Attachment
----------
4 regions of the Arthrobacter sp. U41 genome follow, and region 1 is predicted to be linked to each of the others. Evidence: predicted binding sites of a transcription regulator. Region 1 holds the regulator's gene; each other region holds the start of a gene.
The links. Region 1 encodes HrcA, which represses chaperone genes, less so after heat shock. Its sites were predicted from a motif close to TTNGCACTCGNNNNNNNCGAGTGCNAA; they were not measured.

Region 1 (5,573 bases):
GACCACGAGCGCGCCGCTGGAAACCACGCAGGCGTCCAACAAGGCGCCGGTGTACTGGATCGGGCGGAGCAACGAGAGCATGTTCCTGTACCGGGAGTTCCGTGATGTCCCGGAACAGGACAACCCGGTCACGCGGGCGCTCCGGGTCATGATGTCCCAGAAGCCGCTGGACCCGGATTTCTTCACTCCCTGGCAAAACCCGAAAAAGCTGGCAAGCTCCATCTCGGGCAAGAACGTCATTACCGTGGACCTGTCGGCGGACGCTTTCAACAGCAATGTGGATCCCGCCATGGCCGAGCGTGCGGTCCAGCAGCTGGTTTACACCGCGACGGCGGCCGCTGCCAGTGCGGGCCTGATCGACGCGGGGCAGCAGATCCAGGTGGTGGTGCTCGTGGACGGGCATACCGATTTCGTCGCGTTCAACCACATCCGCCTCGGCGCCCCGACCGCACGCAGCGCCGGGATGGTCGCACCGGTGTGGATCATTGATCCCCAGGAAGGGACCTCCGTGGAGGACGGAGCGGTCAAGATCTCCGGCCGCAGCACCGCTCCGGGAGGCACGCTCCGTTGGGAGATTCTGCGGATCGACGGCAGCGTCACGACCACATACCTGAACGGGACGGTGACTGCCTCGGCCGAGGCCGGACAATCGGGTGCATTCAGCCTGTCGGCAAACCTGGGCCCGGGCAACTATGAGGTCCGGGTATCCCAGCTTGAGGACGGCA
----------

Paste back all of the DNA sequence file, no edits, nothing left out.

4 regions of the Arthrobacter sp. U41 genome follow, and region 1 is predicted to be linked to each of the others. Evidence: predicted binding sites of a transcription regulator. Region 1 holds the regulator's gene; each other region holds the start of a gene.
The links. Region 1 encodes HrcA, which represses chaperone genes, less so after heat shock. Its sites were predicted from a motif close to TTNGCACTCGNNNNNNNCGAGTGCNAA; they were not measured.

Region 1 (5,573 bases):
GACCACGAGCGCGCCGCTGGAAACCACGCAGGCGTCCAACAAGGCGCCGGTGTACTGGATCGGGCGGAGCAACGAGAGCATGTTCCTGTACCGGGAGTTCCGTGATGTCCCGGAACAGGACAACCCGGTCACGCGGGCGCTCCGGGTCATGATGTCCCAGAAGCCGCTGGACCCGGATTTCTTCACTCCCTGGCAAAACCCGAAAAAGCTGGCAAGCTCCATCTCGGGCAAGAACGTCATTACCGTGGACCTGTCGGCGGACGCTTTCAACAGCAATGTGGATCCCGCCATGGCCGAGCGTGCGGTCCAGCAGCTGGTTTACACCGCGACGGCGGCCGCTGCCAGTGCGGGCCTGATCGACGCGGGGCAGCAGATCCAGGTGGTGGTGCTCGTGGACGGGCATACCGATTTCGTCGCGTTCAACCACATCCGCCTCGGCGCCCCGACCGCACGCAGCGCCGGGATGGTCGCACCGGTGTGGATCATTGATCCCCAGGAAGGGACCTCCGTGGAGGACGGAGCGGTCAAGATCTCCGGCCGCAGCACCGCTCCGGGAGGCACGCTCCGTTGGGAGATTCTGCGGATCGACGGCAGCGTCACGACCACATACCTGAACGGGACGGTGACTGCCTCGGCCGAGGCCGGACAATCGGGTGCATTCAGCCTGTCGGCAAACCTGGGCCCGGGCAACTATGAGGTCCGGGTATCCCAGCTTGAGGACGGCA